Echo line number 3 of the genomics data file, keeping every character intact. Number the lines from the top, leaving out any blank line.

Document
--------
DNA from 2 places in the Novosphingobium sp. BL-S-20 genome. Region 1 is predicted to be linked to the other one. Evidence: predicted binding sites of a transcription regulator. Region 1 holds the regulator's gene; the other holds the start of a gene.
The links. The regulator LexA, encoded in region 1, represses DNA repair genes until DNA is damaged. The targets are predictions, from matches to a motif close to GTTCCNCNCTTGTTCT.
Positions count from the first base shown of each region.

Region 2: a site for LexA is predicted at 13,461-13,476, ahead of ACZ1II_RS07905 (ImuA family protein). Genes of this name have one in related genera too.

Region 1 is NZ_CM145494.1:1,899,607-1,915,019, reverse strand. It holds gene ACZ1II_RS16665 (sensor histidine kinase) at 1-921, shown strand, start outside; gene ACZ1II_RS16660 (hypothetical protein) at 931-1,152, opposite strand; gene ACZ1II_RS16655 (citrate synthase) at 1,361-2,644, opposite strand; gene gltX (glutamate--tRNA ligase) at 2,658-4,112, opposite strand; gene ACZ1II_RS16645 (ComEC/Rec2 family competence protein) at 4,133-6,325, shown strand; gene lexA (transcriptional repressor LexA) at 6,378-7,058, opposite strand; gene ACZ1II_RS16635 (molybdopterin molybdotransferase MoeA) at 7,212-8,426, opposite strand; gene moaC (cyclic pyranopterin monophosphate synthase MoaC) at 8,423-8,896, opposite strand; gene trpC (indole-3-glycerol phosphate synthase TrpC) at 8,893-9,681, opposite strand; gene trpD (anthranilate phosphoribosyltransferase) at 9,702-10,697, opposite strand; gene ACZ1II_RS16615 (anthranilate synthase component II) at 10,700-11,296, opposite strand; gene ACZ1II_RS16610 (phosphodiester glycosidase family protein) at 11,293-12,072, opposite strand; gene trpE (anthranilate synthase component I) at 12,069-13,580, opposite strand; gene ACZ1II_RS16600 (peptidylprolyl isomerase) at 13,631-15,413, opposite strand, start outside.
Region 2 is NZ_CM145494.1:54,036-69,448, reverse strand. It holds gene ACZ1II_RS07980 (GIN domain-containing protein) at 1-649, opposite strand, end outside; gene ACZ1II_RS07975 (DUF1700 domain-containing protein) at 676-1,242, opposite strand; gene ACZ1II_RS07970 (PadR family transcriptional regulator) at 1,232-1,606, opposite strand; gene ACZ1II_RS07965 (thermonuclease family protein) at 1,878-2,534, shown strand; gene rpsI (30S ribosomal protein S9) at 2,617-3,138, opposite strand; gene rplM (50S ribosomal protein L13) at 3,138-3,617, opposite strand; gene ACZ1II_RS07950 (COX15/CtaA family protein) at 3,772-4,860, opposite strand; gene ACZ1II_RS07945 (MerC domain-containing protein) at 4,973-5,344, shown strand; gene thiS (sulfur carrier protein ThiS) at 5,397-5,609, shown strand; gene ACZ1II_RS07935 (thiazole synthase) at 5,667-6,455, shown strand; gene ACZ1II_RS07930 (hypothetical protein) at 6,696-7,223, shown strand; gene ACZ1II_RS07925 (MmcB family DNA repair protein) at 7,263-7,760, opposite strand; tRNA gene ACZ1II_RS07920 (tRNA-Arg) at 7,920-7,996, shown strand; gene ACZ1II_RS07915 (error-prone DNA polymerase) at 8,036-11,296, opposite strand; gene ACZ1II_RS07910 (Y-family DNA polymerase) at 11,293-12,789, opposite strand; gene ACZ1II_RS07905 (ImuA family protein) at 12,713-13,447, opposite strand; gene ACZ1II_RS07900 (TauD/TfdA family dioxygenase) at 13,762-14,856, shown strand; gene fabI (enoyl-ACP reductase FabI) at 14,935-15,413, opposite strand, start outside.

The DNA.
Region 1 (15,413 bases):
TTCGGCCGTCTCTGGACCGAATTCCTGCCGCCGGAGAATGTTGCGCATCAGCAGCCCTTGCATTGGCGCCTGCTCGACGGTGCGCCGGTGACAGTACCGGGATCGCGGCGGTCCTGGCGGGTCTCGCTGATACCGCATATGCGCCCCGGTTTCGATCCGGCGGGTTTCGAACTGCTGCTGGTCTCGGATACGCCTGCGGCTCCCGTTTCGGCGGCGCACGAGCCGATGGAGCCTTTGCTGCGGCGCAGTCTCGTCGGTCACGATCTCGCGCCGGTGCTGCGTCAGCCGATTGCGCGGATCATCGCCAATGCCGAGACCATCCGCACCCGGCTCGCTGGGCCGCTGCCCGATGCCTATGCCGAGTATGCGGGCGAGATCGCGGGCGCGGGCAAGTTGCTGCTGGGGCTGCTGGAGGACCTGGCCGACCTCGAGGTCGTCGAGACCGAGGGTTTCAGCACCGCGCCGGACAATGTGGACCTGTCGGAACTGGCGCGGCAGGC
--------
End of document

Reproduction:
Positions count from the first base shown of each region.